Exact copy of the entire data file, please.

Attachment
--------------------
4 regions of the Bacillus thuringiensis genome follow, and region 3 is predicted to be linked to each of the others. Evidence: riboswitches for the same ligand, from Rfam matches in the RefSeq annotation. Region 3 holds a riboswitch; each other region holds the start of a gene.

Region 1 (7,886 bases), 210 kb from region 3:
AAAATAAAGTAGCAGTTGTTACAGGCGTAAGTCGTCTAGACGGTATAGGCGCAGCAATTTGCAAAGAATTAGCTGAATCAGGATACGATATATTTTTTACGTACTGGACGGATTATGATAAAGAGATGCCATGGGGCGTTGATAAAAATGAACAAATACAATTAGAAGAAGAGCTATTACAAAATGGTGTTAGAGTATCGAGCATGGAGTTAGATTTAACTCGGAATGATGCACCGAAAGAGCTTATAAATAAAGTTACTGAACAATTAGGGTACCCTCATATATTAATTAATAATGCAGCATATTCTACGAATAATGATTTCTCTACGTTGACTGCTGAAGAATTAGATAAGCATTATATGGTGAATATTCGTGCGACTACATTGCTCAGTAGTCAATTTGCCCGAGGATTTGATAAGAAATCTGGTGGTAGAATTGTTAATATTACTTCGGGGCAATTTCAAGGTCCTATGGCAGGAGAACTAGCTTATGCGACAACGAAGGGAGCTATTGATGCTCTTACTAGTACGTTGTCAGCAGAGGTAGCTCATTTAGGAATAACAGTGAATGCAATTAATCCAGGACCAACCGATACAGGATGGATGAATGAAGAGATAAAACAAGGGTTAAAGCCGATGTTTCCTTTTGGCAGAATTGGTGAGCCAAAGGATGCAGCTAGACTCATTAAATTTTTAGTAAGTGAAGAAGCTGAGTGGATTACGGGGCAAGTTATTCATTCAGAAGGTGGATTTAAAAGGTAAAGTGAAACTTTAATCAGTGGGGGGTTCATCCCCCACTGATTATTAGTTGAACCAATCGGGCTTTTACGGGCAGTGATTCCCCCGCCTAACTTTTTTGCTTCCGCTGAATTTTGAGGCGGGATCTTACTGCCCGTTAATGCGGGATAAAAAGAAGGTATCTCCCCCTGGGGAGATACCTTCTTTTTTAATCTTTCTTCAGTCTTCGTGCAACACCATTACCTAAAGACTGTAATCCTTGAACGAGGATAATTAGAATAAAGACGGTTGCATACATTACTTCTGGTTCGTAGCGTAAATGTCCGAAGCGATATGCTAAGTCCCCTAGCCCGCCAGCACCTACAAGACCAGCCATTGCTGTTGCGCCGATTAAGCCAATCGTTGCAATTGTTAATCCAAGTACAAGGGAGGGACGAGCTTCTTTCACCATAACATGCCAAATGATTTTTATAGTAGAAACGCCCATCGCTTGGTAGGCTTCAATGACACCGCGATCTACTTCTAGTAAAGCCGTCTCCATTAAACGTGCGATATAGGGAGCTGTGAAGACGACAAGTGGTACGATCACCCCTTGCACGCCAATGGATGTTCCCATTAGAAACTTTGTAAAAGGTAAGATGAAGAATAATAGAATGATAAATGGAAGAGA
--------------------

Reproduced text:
4 regions of the Bacillus thuringiensis genome follow, and region 3 is predicted to be linked to each of the others. Evidence: riboswitches for the same ligand, from Rfam matches in the RefSeq annotation. Region 3 holds a riboswitch; each other region holds the start of a gene.

Region 1 (7,886 bases), 210 kb from region 3:
AAAATAAAGTAGCAGTTGTTACAGGCGTAAGTCGTCTAGACGGTATAGGCGCAGCAATTTGCAAAGAATTAGCTGAATCAGGATACGATATATTTTTTACGTACTGGACGGATTATGATAAAGAGATGCCATGGGGCGTTGATAAAAATGAACAAATACAATTAGAAGAAGAGCTATTACAAAATGGTGTTAGAGTATCGAGCATGGAGTTAGATTTAACTCGGAATGATGCACCGAAAGAGCTTATAAATAAAGTTACTGAACAATTAGGGTACCCTCATATATTAATTAATAATGCAGCATATTCTACGAATAATGATTTCTCTACGTTGACTGCTGAAGAATTAGATAAGCATTATATGGTGAATATTCGTGCGACTACATTGCTCAGTAGTCAATTTGCCCGAGGATTTGATAAGAAATCTGGTGGTAGAATTGTTAATATTACTTCGGGGCAATTTCAAGGTCCTATGGCAGGAGAACTAGCTTATGCGACAACGAAGGGAGCTATTGATGCTCTTACTAGTACGTTGTCAGCAGAGGTAGCTCATTTAGGAATAACAGTGAATGCAATTAATCCAGGACCAACCGATACAGGATGGATGAATGAAGAGATAAAACAAGGGTTAAAGCCGATGTTTCCTTTTGGCAGAATTGGTGAGCCAAAGGATGCAGCTAGACTCATTAAATTTTTAGTAAGTGAAGAAGCTGAGTGGATTACGGGGCAAGTTATTCATTCAGAAGGTGGATTTAAAAGGTAAAGTGAAACTTTAATCAGTGGGGGGTTCATCCCCCACTGATTATTAGTTGAACCAATCGGGCTTTTACGGGCAGTGATTCCCCCGCCTAACTTTTTTGCTTCCGCTGAATTTTGAGGCGGGATCTTACTGCCCGTTAATGCGGGATAAAAAGAAGGTATCTCCCCCTGGGGAGATACCTTCTTTTTTAATCTTTCTTCAGTCTTCGTGCAACACCATTACCTAAAGACTGTAATCCTTGAACGAGGATAATTAGAATAAAGACGGTTGCATACATTACTTCTGGTTCGTAGCGTAAATGTCCGAAGCGATATGCTAAGTCCCCTAGCCCGCCAGCACCTACAAGACCAGCCATTGCTGTTGCGCCGATTAAGCCAATCGTTGCAATTGTTAATCCAAGTACAAGGGAGGGACGAGCTTCTTTCACCATAACATGCCAAATGATTTTTATAGTAGAAACGCCCATCGCTTGGTAGGCTTCAATGACACCGCGATCTACTTCTAGTAAAGCCGTCTCCATTAAACGTGCGATATAGGGAGCTGTGAAGACGACAAGTGGTACGATCACCCCTTGCACGCCAATGGATGTTCCCATTAGAAACTTTGTAAAAGGTAAGATGAAGAATAATAGAATGATAAATGGAAGAGA